When we listen to others, it often triggers thoughts of our own experiences. We say things like, “Oh, that reminds me of the time…” Resist the urge to jump in and take the conversation away from them. It’s their story, not yours.
“Pay” Attention to What They Are Saying and Help Others Think for Themselves. We often give little thought to the fact that people need to feel heard. Talking about issues and challenges with others allows us to hear our own thoughts and clarifies our thinking. Use these questions to help others get “unstuck” and find their own solutions:
- What is the current situation or opportunity you face?
Describe the current situation. Who? What? When and for how long?
- So what are the implications, now and for the future? What feelings are associated with this situation or opportunity? Feelings are facts.
- Now what are you going to do next? In what ways are you contributing to the current situation? What is within your control as a next action?
“Pay” Attention to Your Reactions and Avoid Listening to Interpret (waiting your turn to talk) – It’s just a fact that listening to others often triggers a reaction and emotion within us. We want to be helpful and demonstrate that we’ve met similar challenges with success.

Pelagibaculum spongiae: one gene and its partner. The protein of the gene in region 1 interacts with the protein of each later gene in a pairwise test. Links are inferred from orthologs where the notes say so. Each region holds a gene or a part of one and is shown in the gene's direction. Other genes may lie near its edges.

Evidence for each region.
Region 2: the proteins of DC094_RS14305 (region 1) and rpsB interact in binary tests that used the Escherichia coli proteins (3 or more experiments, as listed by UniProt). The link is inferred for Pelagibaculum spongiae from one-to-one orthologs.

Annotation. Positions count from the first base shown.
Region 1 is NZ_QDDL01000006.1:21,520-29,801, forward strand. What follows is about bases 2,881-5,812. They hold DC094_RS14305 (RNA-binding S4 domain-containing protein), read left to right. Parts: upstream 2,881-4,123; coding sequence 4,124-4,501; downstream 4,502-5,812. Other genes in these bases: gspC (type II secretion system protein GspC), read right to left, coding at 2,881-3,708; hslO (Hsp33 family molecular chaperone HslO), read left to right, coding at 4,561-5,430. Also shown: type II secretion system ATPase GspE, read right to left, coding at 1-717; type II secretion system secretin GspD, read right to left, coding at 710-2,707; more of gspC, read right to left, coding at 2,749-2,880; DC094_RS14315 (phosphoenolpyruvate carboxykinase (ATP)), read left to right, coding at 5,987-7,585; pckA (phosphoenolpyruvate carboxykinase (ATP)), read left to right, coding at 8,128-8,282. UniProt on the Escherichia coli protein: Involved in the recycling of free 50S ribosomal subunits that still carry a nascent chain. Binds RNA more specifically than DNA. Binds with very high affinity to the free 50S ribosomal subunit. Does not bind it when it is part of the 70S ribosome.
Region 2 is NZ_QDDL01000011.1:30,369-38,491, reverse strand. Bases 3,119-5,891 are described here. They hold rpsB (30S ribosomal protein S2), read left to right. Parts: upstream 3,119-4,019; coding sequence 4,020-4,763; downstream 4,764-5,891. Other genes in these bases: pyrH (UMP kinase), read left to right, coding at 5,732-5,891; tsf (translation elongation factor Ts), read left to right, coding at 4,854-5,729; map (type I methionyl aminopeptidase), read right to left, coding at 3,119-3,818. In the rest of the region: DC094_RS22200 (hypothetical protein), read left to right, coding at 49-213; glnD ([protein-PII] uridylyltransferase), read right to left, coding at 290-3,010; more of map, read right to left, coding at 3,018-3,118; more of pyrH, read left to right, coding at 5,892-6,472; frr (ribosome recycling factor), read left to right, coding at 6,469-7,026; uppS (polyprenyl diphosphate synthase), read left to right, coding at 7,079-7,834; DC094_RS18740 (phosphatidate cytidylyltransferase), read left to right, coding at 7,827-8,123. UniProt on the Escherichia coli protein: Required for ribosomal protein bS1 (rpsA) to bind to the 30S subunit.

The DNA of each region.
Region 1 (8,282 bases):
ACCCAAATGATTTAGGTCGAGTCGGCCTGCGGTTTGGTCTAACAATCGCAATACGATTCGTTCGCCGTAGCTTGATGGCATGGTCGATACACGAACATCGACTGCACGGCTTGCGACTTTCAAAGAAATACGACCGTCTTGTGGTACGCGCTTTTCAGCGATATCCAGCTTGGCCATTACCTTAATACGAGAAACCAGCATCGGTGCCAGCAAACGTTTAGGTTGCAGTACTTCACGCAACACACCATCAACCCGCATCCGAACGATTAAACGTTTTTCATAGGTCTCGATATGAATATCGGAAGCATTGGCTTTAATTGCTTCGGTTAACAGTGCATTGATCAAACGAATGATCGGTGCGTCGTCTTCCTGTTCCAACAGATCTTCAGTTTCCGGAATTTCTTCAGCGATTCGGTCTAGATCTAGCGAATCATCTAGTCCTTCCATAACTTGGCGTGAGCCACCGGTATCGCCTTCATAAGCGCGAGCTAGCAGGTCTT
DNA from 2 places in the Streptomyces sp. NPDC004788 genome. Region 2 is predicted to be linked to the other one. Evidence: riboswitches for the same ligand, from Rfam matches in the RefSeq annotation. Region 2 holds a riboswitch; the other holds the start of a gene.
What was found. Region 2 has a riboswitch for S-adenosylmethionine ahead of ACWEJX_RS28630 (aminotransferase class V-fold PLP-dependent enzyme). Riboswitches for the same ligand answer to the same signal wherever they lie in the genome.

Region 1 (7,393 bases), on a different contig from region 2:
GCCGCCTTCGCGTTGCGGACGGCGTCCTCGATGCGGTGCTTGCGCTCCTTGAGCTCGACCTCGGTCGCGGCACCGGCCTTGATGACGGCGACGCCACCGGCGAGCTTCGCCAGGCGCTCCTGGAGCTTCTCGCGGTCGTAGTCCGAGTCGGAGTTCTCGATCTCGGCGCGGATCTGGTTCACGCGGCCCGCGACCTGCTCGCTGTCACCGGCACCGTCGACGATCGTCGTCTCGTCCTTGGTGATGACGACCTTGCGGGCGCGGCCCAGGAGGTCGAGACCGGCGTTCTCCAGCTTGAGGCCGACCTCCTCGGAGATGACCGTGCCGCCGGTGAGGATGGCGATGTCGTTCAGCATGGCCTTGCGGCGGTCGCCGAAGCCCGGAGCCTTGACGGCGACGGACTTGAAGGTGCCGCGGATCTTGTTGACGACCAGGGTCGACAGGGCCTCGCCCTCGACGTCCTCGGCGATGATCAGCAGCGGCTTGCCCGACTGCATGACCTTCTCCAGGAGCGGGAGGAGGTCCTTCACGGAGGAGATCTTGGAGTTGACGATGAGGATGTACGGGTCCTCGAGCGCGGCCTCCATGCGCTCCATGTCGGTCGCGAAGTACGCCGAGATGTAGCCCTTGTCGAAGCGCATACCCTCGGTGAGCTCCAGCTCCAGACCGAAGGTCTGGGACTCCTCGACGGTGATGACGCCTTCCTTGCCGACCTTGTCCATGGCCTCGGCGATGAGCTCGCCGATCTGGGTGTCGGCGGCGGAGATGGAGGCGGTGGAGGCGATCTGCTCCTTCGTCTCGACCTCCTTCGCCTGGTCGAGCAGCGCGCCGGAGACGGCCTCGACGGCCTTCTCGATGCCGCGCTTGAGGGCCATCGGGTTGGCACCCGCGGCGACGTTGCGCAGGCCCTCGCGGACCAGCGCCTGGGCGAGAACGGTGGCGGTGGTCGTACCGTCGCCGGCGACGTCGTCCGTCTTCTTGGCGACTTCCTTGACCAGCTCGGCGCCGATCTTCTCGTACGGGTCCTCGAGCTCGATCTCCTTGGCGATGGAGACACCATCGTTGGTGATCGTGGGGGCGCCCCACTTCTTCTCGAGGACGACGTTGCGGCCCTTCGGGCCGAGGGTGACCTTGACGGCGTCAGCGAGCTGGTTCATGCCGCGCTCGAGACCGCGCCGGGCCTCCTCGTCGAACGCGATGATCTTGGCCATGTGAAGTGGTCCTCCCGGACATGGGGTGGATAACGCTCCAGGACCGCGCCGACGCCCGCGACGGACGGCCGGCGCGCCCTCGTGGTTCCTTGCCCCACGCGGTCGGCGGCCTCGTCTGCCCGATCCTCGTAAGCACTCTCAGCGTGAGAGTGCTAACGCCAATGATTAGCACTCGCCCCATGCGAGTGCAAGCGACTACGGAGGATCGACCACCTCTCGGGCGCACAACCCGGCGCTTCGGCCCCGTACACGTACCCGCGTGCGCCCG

Don’t do for others what they can and should do for themselves. Pay attention to that voice inside your head when these thoughts appear:
- What experience have I had that this reminds me of?
It’s just human nature to have one individual’s experience remind us of our own. Suspend the need to tell your story and refocus on the person.
- So what do I think they should do?
Because we can listen to more words per minute than the average person can speak, we naturally jump into problem solving mode. Even if we offer the best advice or solution, it’s their problem not ours. If all goes well and they follow our advice, they’ll be back for more. If it doesn’t go well, they know who to blame and fail to take that necessary look in the mirror.
- Now what?
Before offering suggestions and ideas they may not have considered on their own, hold them “able.” Encourage them to come up with solutions and next steps first. Encouraging and rewarding their ideas builds confidence and fuels action.
Then listen for these words, “Hey, thanks for the HELP!”